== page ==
1201: "Integration by parts"

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Re: 1201: "Integration by parts"

Postby ribbonsofnight » Fri Apr 26, 2013 5:17 am UTC

DeGuerre wrote:I think that a lot of the trouble is that there is usually some fiddle factor that you need to get exactly right. In this example:

∫ x e^(2x) dx

You would say that e^(2x) gets no more complicated when you integrate, and I'd agree with you because we use the same notion of "more complicated. For a beginning calculus student, however, 1/2 e^(2x) sure as hell looks more complicated because of the fiddle factor.

Farabor wrote:When I teach it, especially for beginning calculus problems, there are pretty much exactly two cases you'll use it. In both cases, its freaking obvious what to do.

Nothing personal, but this sounds like cargo cult mathematics to me. If I gave your students a problem like ∫ 2 x e^(x^2) dx, they'd probably be lost even though it's an almost trivially easy problem.

Farabor wrote:Case 2 (The annoying one). There are two terms, one is cosine/sine, and the other is an exponential. Then you have to do the double integration by parts/combine the integral method.

Clearly students would need to be taught that (1/2)*e^2x and e*2x are basically the same complexity (if it isn't obvious to them) but this would happen much earlier in calculus anyway.

since in ∫ 2 x e^(x^2) dx the e^x^2 term doesn't get easier when you integrate or differentiate students would quite happily put integration by parts away and try something that might work (like substitution) or if they're bright they'll try differentiating e^x^2 an realise something seems familiar. This method of identifying questions where you would use int. by parts seems to work fine in this case.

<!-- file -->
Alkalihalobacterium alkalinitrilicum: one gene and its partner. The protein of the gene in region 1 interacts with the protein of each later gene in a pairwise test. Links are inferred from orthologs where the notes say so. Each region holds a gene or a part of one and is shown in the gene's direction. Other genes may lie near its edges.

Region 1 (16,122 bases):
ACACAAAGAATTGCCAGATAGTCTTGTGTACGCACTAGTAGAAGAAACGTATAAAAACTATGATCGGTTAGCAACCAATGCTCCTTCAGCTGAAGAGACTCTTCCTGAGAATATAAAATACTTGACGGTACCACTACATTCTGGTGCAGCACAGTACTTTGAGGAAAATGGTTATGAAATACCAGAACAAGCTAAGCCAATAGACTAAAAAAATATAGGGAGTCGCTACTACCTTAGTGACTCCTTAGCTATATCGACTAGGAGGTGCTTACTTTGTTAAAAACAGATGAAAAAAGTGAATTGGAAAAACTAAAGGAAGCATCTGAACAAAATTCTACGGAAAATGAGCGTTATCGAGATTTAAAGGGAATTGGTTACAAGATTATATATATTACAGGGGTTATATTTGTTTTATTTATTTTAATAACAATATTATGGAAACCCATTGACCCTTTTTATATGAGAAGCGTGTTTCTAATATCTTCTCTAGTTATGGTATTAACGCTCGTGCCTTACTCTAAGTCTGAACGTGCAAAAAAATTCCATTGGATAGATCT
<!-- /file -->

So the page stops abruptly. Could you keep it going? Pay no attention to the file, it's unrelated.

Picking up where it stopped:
DeGuerre wrote:And this is a perfect example where a Risch-like method makes far more sense.

what makes far more sense to you might not for everyone else. Your method looks intimidating to me so I imagine it looks intimidating to most students. When I was taught this it was sort of left to our intuition when you used integration by parts twice and combine the integral. If this (exponential and trig) is the only example of this in the scope of the course then teaching it as the one more difficult case is likely how you'd go about teaching it and I imagine I'd have found it easier.

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Re: 1201: "Integration by parts"

Postby DeGuerre » Fri Apr 26, 2013 7:24 am UTC

ribbonsofnight wrote:Your method looks intimidating to me so I imagine it looks intimidating to most students.

More or less intimidating than integration by parts, assuming that you didn't already know integration by parts?

They key reason why I think that Risch-like methods should be taught instead of integration by parts is that integration by parts gives the false impression that integration isn't systematic, and requires a bunch of clever guesswork and trial and error. That seems more intimidating (to me, anyway) than the current alternative.

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